Background: We investigated whether geographic determinants could account for variation in posttreatment melanoma surveillance intensity among plastic surgeons. Methods: A custom-designed questionnaire was mailed to U.S. and non-U.S. members of the American Society of Plastic and Reconstructive Surgeons (ASPRS). Subjects were asked how they use 14 specific follow-up modalities during years 1 to 5 and 10 following primary treatment for patients with cutaneous melanoma. Repeated-measures analysis of variance was used to compare practice patterns by TNM stage, year postsurgery, U.S. census region, metropolitan statistical area (MSA), and managed care organization (MCO) penetration rate. Results: Of the 1,142 respondents, 395 were evaluable. Those who did not perform melanoma surgery or follow-up were excluded. Correlation analysis showed that mean follow-up intensity for the modalities surveyed was highly correlated across TNM stages and years postsurgery. Within MSAs, only chest radiograph utilization varied significantly. The pattern of testing varied significantly by geographic region for seven modalities (office visit, computed tomography scan of the brain and chest/abdomen, alpha-fetoprotein level, 5S-cysteinyl dopa level, abdominal ultrasonogram, bone scan); in each of these, utilization by non-U.S. surgeons exceeded utilization in any U.S. census region. The pattern of testing varied significantly by MCO penetration rate for chest radiograph (greater utilization in the lowest MCO penetration rate areas) and 5S-cysteinyl dopa level (greater utilization in the highest MCO penetration rate areas). Conclusions: The intensity of posttreatment surveillance recommended by ASPRS members caring for patients with cutaneous melanoma varies markedly. This analysis provides the first evidence that geographic factors significantly affect the surveillance strategies of clinicians following patients with cutaneous melanoma. Variation by census region was most prominent, although the size of detected differences was small.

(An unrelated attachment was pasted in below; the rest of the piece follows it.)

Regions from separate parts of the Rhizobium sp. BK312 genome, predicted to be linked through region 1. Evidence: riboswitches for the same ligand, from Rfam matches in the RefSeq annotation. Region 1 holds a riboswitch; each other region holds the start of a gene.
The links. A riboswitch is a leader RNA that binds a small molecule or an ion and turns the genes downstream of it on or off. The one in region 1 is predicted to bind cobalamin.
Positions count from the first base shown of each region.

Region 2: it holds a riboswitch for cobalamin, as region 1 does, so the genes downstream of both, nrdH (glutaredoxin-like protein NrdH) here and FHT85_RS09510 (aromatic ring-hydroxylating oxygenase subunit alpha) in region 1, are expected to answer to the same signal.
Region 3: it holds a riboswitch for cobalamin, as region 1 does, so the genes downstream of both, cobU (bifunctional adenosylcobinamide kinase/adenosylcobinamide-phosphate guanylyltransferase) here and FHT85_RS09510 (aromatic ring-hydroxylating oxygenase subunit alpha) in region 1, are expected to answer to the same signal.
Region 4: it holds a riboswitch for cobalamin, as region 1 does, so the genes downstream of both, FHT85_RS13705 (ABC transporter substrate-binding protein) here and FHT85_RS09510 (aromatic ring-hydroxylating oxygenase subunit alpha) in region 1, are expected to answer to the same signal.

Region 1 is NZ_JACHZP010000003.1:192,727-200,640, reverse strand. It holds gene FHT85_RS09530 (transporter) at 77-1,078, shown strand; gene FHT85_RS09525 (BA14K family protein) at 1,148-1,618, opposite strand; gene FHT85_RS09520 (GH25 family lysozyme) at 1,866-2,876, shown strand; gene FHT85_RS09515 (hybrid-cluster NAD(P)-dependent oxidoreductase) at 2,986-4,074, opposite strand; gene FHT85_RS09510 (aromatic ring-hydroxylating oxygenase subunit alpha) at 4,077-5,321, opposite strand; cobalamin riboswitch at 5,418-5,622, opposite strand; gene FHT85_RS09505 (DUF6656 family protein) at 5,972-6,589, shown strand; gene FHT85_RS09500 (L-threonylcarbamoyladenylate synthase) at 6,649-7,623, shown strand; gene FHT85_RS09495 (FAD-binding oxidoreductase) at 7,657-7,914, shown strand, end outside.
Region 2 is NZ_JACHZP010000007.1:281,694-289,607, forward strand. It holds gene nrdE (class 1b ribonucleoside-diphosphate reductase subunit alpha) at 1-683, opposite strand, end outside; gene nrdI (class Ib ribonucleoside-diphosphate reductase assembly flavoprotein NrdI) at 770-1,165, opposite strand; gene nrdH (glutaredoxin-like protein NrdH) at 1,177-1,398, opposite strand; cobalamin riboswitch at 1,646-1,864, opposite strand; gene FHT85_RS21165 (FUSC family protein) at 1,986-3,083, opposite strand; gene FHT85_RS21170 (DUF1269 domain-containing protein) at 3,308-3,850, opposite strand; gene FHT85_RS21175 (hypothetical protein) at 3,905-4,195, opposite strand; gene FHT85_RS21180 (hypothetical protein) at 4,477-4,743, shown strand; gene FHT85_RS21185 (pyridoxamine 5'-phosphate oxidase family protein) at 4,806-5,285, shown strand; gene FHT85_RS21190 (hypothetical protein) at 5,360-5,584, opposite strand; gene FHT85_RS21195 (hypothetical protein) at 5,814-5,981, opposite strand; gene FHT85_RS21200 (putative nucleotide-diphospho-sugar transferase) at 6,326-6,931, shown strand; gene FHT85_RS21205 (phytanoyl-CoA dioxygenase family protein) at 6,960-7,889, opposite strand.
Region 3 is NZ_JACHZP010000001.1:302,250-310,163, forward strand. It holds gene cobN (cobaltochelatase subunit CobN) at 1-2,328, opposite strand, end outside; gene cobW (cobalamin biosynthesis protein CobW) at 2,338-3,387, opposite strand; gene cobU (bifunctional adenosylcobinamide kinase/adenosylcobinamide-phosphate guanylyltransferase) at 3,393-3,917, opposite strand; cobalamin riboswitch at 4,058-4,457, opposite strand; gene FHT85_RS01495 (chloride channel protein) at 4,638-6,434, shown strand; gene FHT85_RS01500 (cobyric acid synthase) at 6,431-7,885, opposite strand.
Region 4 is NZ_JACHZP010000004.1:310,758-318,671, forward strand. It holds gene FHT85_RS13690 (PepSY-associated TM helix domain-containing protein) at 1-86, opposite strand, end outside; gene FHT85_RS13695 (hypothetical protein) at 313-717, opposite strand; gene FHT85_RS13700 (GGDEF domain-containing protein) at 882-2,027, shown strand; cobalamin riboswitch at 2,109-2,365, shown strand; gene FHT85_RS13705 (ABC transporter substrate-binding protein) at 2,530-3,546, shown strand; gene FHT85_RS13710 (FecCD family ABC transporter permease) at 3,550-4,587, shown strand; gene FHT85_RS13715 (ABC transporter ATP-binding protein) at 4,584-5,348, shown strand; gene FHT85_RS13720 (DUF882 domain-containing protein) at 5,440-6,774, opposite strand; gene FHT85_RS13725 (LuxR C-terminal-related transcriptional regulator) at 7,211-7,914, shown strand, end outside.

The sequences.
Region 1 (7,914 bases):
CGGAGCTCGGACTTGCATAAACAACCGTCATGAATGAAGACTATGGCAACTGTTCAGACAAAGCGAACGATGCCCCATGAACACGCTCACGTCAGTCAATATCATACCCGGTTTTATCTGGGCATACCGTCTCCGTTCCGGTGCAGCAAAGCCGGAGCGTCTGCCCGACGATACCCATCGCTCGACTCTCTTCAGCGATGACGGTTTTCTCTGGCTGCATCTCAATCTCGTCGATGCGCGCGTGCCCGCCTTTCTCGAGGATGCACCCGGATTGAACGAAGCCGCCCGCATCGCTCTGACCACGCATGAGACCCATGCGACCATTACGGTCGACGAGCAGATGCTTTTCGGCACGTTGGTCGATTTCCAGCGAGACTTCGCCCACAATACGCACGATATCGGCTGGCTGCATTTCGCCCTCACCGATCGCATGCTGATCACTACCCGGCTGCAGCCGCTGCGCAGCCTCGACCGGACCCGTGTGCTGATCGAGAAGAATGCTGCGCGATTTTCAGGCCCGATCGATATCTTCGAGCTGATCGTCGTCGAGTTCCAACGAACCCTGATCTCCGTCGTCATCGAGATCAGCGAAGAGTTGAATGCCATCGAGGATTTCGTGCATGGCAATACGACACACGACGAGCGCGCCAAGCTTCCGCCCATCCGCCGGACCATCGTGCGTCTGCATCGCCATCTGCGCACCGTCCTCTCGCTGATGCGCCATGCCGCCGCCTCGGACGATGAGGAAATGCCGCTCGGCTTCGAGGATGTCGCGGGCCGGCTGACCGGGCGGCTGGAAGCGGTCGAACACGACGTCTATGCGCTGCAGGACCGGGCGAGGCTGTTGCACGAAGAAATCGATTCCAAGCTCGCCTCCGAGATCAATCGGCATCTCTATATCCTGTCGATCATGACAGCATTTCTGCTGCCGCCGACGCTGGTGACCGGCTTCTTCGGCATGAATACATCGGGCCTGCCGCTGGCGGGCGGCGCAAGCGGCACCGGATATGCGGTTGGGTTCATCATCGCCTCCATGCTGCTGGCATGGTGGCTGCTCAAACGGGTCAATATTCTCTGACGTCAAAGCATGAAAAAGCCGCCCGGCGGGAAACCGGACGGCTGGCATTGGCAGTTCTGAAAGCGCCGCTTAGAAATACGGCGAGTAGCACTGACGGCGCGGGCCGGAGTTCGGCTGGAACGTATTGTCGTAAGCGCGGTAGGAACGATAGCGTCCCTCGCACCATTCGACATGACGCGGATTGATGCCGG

- Cutaneous melanoma
- Geographic variation